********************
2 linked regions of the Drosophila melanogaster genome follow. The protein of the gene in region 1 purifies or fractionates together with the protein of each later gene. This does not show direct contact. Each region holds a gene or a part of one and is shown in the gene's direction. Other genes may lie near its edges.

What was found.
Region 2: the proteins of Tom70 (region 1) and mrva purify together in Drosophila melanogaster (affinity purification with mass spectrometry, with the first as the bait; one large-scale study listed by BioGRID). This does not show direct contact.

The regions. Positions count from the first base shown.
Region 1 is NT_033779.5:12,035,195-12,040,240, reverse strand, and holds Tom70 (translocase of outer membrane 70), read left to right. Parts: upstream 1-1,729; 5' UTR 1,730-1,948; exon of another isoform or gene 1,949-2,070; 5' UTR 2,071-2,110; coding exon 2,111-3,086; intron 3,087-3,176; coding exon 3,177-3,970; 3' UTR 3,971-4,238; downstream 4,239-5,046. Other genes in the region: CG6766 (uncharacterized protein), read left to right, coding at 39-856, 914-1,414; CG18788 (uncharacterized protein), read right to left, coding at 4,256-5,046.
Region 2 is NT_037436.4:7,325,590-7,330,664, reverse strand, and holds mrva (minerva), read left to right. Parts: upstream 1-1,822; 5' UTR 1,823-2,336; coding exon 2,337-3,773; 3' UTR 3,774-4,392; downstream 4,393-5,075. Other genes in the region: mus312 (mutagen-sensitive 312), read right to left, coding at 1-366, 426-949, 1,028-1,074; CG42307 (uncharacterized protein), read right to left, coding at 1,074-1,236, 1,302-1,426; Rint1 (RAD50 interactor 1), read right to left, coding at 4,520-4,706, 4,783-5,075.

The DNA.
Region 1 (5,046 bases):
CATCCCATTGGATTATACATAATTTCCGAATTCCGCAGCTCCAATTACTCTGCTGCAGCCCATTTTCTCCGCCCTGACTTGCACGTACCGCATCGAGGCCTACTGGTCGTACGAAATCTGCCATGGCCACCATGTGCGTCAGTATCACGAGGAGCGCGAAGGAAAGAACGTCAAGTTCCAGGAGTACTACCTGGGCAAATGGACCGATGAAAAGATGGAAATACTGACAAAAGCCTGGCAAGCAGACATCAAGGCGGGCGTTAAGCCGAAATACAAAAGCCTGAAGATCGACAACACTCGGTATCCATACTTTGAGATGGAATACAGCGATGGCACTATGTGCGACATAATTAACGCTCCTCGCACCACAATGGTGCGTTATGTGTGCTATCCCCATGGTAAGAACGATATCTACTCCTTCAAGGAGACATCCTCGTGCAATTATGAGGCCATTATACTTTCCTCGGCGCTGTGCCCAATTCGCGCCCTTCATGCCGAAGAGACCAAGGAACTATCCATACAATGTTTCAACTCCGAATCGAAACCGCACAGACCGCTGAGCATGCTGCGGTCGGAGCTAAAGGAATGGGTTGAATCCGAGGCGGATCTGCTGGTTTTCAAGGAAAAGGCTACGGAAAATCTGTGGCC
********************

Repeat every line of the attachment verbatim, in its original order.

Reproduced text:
2 linked regions of the Drosophila melanogaster genome follow. The protein of the gene in region 1 purifies or fractionates together with the protein of each later gene. This does not show direct contact. Each region holds a gene or a part of one and is shown in the gene's direction. Other genes may lie near its edges.

What was found.
Region 2: the proteins of Tom70 (region 1) and mrva purify together in Drosophila melanogaster (affinity purification with mass spectrometry, with the first as the bait; one large-scale study listed by BioGRID). This does not show direct contact.

The regions. Positions count from the first base shown.
Region 1 is NT_033779.5:12,035,195-12,040,240, reverse strand, and holds Tom70 (translocase of outer membrane 70), read left to right. Parts: upstream 1-1,729; 5' UTR 1,730-1,948; exon of another isoform or gene 1,949-2,070; 5' UTR 2,071-2,110; coding exon 2,111-3,086; intron 3,087-3,176; coding exon 3,177-3,970; 3' UTR 3,971-4,238; downstream 4,239-5,046. Other genes in the region: CG6766 (uncharacterized protein), read left to right, coding at 39-856, 914-1,414; CG18788 (uncharacterized protein), read right to left, coding at 4,256-5,046.
Region 2 is NT_037436.4:7,325,590-7,330,664, reverse strand, and holds mrva (minerva), read left to right. Parts: upstream 1-1,822; 5' UTR 1,823-2,336; coding exon 2,337-3,773; 3' UTR 3,774-4,392; downstream 4,393-5,075. Other genes in the region: mus312 (mutagen-sensitive 312), read right to left, coding at 1-366, 426-949, 1,028-1,074; CG42307 (uncharacterized protein), read right to left, coding at 1,074-1,236, 1,302-1,426; Rint1 (RAD50 interactor 1), read right to left, coding at 4,520-4,706, 4,783-5,075.

The DNA.
Region 1 (5,046 bases):
CATCCCATTGGATTATACATAATTTCCGAATTCCGCAGCTCCAATTACTCTGCTGCAGCCCATTTTCTCCGCCCTGACTTGCACGTACCGCATCGAGGCCTACTGGTCGTACGAAATCTGCCATGGCCACCATGTGCGTCAGTATCACGAGGAGCGCGAAGGAAAGAACGTCAAGTTCCAGGAGTACTACCTGGGCAAATGGACCGATGAAAAGATGGAAATACTGACAAAAGCCTGGCAAGCAGACATCAAGGCGGGCGTTAAGCCGAAATACAAAAGCCTGAAGATCGACAACACTCGGTATCCATACTTTGAGATGGAATACAGCGATGGCACTATGTGCGACATAATTAACGCTCCTCGCACCACAATGGTGCGTTATGTGTGCTATCCCCATGGTAAGAACGATATCTACTCCTTCAAGGAGACATCCTCGTGCAATTATGAGGCCATTATACTTTCCTCGGCGCTGTGCCCAATTCGCGCCCTTCATGCCGAAGAGACCAAGGAACTATCCATACAATGTTTCAACTCCGAATCGAAACCGCACAGACCGCTGAGCATGCTGCGGTCGGAGCTAAAGGAATGGGTTGAATCCGAGGCGGATCTGCTGGTTTTCAAGGAAAAGGCTACGGAAAATCTGTGGCC